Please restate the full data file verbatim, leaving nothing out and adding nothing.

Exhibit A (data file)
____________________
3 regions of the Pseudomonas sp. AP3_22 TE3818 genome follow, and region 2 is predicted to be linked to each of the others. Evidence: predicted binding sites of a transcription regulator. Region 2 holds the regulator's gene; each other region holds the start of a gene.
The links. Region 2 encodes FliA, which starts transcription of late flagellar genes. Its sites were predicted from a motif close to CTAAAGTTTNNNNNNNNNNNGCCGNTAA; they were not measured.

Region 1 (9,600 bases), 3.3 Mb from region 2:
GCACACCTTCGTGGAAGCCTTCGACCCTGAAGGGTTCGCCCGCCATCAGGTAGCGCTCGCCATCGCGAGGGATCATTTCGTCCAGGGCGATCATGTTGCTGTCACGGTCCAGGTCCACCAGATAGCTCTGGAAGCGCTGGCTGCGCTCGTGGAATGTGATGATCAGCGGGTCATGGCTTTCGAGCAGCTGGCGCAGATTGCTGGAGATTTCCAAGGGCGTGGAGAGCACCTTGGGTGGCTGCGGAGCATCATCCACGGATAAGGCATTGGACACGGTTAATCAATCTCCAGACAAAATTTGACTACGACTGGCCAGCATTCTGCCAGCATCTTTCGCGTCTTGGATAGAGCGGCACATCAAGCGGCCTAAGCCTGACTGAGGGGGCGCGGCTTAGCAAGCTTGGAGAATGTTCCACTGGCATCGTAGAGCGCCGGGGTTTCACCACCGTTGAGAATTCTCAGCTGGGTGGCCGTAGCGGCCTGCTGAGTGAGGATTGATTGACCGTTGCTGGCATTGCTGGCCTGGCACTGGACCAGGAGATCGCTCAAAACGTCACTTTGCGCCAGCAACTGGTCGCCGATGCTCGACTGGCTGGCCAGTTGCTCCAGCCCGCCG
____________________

3 regions of the Pseudomonas sp. AP3_22 TE3818 genome follow, and region 2 is predicted to be linked to each of the others. Evidence: predicted binding sites of a transcription regulator. Region 2 holds the regulator's gene; each other region holds the start of a gene.
The links. Region 2 encodes FliA, which starts transcription of late flagellar genes. Its sites were predicted from a motif close to CTAAAGTTTNNNNNNNNNNNGCCGNTAA; they were not measured.

Region 1 (9,600 bases), 3.3 Mb from region 2:
GCACACCTTCGTGGAAGCCTTCGACCCTGAAGGGTTCGCCCGCCATCAGGTAGCGCTCGCCATCGCGAGGGATCATTTCGTCCAGGGCGATCATGTTGCTGTCACGGTCCAGGTCCACCAGATAGCTCTGGAAGCGCTGGCTGCGCTCGTGGAATGTGATGATCAGCGGGTCATGGCTTTCGAGCAGCTGGCGCAGATTGCTGGAGATTTCCAAGGGCGTGGAGAGCACCTTGGGTGGCTGCGGAGCATCATCCACGGATAAGGCATTGGACACGGTTAATCAATCTCCAGACAAAATTTGACTACGACTGGCCAGCATTCTGCCAGCATCTTTCGCGTCTTGGATAGAGCGGCACATCAAGCGGCCTAAGCCTGACTGAGGGGGCGCGGCTTAGCAAGCTTGGAGAATGTTCCACTGGCATCGTAGAGCGCCGGGGTTTCACCACCGTTGAGAATTCTCAGCTGGGTGGCCGTAGCGGCCTGCTGAGTGAGGATTGATTGACCGTTGCTGGCATTGCTGGCCTGGCACTGGACCAGGAGATCGCTCAAAACGTCACTTTGCGCCAGCAACTGGTCGCCGATGCTCGACTGGCTGGCCAGTTGCTCCAGCCCGCCG